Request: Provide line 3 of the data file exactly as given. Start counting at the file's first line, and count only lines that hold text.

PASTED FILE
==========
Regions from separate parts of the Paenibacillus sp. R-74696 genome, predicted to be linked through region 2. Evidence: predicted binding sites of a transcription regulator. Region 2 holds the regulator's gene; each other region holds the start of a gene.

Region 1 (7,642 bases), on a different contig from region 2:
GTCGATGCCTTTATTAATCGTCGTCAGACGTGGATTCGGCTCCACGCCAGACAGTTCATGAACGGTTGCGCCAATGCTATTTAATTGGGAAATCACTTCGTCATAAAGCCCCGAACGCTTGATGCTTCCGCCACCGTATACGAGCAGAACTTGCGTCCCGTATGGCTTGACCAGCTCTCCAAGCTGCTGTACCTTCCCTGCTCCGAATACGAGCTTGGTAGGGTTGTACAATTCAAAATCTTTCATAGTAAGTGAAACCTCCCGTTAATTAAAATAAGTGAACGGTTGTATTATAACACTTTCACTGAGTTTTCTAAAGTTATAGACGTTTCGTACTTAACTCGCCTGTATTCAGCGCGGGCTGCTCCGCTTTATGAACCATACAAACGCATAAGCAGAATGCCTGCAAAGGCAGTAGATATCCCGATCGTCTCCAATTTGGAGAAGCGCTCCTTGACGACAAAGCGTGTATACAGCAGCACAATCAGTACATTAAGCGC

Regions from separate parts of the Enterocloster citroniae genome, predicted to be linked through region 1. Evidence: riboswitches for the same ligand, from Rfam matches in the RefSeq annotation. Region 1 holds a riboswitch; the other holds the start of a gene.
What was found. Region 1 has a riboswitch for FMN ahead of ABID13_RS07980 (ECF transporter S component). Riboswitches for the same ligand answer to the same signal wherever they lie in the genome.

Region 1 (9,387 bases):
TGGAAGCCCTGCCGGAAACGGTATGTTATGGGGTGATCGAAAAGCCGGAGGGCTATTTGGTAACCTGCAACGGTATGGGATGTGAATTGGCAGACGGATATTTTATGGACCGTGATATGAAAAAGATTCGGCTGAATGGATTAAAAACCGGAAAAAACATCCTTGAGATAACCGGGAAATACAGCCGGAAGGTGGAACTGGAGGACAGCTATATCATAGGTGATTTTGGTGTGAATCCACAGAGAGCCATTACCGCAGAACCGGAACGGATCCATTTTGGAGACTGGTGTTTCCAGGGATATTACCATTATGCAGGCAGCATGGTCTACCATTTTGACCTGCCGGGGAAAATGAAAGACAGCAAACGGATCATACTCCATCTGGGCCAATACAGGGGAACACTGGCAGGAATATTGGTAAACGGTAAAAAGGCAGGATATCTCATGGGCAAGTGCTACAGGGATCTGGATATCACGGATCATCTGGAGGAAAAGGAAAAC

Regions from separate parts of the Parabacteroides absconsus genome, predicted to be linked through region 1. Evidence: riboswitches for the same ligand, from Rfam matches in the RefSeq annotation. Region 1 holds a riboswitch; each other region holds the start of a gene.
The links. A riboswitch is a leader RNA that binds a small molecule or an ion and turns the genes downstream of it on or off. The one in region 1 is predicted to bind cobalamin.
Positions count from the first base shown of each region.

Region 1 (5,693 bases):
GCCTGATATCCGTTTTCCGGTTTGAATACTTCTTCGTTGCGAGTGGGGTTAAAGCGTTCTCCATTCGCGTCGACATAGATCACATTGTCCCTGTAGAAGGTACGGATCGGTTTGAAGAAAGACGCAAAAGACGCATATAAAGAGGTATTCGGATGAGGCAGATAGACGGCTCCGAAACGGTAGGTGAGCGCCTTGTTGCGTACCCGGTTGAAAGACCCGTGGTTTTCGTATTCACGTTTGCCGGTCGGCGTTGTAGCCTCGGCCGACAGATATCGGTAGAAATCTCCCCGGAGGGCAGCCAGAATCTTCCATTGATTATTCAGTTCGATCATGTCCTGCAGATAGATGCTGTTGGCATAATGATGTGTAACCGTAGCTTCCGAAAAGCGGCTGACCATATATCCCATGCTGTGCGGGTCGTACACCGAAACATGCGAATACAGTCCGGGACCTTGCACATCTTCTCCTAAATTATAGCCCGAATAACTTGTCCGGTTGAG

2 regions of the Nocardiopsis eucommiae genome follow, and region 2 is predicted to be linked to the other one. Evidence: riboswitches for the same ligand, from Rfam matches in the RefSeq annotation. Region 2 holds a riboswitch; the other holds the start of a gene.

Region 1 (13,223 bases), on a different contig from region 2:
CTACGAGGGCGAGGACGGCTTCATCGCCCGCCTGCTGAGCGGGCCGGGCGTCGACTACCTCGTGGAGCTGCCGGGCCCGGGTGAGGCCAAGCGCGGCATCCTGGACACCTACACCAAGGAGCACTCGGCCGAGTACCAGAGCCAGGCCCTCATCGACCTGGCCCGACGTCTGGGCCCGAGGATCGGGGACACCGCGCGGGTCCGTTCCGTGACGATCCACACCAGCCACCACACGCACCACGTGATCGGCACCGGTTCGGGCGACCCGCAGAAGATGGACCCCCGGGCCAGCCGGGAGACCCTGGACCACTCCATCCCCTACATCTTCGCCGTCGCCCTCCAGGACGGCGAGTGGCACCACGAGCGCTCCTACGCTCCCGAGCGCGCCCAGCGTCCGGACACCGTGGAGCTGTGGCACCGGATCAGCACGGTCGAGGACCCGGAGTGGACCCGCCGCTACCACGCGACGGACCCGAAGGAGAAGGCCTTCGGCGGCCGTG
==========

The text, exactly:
GTCGATGCCTTTATTAATCGTCGTCAGACGTGGATTCGGCTCCACGCCAGACAGTTCATGAACGGTTGCGCCAATGCTATTTAATTGGGAAATCACTTCGTCATAAAGCCCCGAACGCTTGATGCTTCCGCCACCGTATACGAGCAGAACTTGCGTCCCGTATGGCTTGACCAGCTCTCCAAGCTGCTGTACCTTCCCTGCTCCGAATACGAGCTTGGTAGGGTTGTACAATTCAAAATCTTTCATAGTAAGTGAAACCTCCCGTTAATTAAAATAAGTGAACGGTTGTATTATAACACTTTCACTGAGTTTTCTAAAGTTATAGACGTTTCGTACTTAACTCGCCTGTATTCAGCGCGGGCTGCTCCGCTTTATGAACCATACAAACGCATAAGCAGAATGCCTGCAAAGGCAGTAGATATCCCGATCGTCTCCAATTTGGAGAAGCGCTCCTTGACGACAAAGCGTGTATACAGCAGCACAATCAGTACATTAAGCGC